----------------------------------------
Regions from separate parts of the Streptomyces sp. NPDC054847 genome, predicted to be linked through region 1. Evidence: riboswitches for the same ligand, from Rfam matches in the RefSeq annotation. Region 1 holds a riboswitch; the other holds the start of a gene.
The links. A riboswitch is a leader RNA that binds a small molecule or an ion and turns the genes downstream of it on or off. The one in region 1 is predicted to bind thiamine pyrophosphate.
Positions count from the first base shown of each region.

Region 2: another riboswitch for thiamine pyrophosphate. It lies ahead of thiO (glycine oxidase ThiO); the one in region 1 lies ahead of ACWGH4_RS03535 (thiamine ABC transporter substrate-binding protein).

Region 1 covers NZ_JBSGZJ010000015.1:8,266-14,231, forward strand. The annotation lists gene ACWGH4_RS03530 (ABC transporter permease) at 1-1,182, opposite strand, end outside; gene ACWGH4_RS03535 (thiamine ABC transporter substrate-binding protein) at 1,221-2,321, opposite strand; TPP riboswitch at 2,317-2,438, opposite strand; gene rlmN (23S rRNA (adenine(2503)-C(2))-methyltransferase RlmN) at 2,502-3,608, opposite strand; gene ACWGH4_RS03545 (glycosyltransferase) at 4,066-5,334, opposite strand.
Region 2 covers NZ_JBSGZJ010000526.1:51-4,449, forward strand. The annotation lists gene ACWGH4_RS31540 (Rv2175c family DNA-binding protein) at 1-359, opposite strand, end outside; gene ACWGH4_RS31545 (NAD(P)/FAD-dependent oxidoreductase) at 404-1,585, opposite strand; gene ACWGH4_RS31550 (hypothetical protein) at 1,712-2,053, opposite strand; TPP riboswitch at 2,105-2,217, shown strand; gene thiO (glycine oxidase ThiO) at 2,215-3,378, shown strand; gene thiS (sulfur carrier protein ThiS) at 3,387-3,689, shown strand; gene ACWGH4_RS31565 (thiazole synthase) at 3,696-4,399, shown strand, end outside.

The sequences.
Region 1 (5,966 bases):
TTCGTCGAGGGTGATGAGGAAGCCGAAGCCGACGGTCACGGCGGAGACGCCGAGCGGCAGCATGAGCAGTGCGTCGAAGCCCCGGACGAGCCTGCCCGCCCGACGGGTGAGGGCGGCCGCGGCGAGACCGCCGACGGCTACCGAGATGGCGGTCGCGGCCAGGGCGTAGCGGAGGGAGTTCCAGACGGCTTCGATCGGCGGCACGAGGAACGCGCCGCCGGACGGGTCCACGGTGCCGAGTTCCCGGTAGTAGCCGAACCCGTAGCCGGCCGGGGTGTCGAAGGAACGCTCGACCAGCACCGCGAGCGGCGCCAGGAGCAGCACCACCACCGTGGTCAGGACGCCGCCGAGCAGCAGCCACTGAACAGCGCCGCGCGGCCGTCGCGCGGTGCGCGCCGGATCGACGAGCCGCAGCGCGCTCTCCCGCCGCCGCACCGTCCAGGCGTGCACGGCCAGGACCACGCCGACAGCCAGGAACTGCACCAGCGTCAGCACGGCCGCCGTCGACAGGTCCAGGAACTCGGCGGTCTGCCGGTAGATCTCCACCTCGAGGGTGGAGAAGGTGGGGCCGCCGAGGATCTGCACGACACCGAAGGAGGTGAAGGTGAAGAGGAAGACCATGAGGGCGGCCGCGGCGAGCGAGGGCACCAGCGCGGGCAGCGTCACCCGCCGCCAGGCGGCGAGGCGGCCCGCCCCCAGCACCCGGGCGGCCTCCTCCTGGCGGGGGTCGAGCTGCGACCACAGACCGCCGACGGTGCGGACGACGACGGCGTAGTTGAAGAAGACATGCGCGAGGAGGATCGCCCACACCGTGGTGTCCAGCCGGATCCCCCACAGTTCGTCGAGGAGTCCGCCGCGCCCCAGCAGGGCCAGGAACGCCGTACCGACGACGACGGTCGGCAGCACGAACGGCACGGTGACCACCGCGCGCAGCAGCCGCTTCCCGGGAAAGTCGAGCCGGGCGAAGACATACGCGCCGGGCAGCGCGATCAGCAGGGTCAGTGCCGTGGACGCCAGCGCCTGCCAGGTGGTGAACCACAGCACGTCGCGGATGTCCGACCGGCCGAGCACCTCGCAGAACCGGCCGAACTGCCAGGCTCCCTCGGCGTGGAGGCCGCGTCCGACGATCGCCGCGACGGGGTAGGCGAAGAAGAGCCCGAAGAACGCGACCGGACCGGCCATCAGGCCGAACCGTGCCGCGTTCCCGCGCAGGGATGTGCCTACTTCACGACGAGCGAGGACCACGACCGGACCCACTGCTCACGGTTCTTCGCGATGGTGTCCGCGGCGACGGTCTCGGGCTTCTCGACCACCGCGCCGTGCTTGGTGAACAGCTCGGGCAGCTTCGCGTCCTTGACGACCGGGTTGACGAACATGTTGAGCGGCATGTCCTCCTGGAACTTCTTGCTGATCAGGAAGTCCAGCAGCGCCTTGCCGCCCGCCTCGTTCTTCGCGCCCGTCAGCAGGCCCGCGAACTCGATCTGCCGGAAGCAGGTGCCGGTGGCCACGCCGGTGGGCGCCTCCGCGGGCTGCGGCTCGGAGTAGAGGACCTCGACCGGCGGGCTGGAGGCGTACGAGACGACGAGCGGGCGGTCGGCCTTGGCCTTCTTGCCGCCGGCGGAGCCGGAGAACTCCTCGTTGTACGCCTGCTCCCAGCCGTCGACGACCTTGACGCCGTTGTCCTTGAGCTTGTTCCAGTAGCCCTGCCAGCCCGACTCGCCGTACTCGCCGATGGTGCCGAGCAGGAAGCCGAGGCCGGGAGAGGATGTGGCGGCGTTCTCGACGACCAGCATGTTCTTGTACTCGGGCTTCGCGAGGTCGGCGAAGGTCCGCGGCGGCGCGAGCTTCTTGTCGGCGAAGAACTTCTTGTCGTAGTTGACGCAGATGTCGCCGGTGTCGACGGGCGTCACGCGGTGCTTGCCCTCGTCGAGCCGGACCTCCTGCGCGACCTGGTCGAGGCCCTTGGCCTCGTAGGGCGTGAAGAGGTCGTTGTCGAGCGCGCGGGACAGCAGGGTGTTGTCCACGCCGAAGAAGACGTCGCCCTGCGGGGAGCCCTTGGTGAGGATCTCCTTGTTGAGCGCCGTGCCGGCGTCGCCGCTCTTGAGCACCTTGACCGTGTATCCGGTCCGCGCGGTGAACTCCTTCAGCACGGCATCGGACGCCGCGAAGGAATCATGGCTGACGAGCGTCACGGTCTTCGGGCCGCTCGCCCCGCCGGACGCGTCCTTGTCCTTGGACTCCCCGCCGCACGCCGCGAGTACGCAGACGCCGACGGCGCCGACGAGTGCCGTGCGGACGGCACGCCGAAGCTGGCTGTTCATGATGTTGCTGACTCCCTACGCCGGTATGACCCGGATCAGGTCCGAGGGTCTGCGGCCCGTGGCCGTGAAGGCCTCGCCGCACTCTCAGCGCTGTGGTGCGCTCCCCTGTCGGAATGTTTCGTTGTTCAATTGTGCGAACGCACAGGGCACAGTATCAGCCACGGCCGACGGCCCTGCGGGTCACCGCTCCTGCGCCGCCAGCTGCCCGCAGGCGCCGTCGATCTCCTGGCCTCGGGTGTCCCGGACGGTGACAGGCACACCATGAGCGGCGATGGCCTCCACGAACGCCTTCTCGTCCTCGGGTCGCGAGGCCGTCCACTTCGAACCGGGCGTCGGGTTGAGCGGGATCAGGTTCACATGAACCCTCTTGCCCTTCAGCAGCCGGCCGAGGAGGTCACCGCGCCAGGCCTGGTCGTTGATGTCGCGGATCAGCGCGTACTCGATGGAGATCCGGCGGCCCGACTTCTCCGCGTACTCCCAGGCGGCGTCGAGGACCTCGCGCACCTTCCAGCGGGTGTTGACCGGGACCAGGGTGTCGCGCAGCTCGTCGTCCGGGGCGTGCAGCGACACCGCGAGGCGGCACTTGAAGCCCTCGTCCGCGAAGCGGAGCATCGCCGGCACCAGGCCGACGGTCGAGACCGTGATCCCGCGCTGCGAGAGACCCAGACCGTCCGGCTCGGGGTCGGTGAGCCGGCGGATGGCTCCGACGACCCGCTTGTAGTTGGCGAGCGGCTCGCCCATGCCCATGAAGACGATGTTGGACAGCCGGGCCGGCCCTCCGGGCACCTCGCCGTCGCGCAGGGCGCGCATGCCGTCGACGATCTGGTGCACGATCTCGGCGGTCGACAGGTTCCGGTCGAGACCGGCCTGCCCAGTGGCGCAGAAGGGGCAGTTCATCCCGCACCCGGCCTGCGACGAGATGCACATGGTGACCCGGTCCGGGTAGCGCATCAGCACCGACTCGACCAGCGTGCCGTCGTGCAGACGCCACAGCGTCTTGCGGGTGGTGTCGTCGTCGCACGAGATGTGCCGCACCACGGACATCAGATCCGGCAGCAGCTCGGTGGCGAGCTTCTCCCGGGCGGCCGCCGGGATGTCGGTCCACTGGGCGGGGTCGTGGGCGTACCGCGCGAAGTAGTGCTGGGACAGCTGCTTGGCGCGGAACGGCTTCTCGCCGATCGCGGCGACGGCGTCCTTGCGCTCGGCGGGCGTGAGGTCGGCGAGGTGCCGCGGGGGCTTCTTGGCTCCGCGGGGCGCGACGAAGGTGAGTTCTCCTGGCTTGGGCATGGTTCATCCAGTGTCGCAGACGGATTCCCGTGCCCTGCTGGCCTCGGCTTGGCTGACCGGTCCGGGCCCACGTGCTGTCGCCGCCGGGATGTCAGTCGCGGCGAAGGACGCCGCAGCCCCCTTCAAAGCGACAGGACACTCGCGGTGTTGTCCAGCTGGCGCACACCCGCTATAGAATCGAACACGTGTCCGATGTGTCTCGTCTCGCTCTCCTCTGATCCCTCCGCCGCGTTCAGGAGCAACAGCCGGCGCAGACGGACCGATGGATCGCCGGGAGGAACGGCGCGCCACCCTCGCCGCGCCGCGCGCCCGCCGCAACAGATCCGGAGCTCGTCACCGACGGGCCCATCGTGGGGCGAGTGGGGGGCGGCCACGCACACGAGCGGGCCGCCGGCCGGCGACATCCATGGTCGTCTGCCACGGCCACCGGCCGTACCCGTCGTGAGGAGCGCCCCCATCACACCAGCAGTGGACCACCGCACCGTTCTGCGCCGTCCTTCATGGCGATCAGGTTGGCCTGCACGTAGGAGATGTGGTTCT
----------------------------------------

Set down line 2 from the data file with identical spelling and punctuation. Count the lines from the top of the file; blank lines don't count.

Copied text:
The links. A riboswitch is a leader RNA that binds a small molecule or an ion and turns the genes downstream of it on or off. The one in region 1 is predicted to bind thiamine pyrophosphate.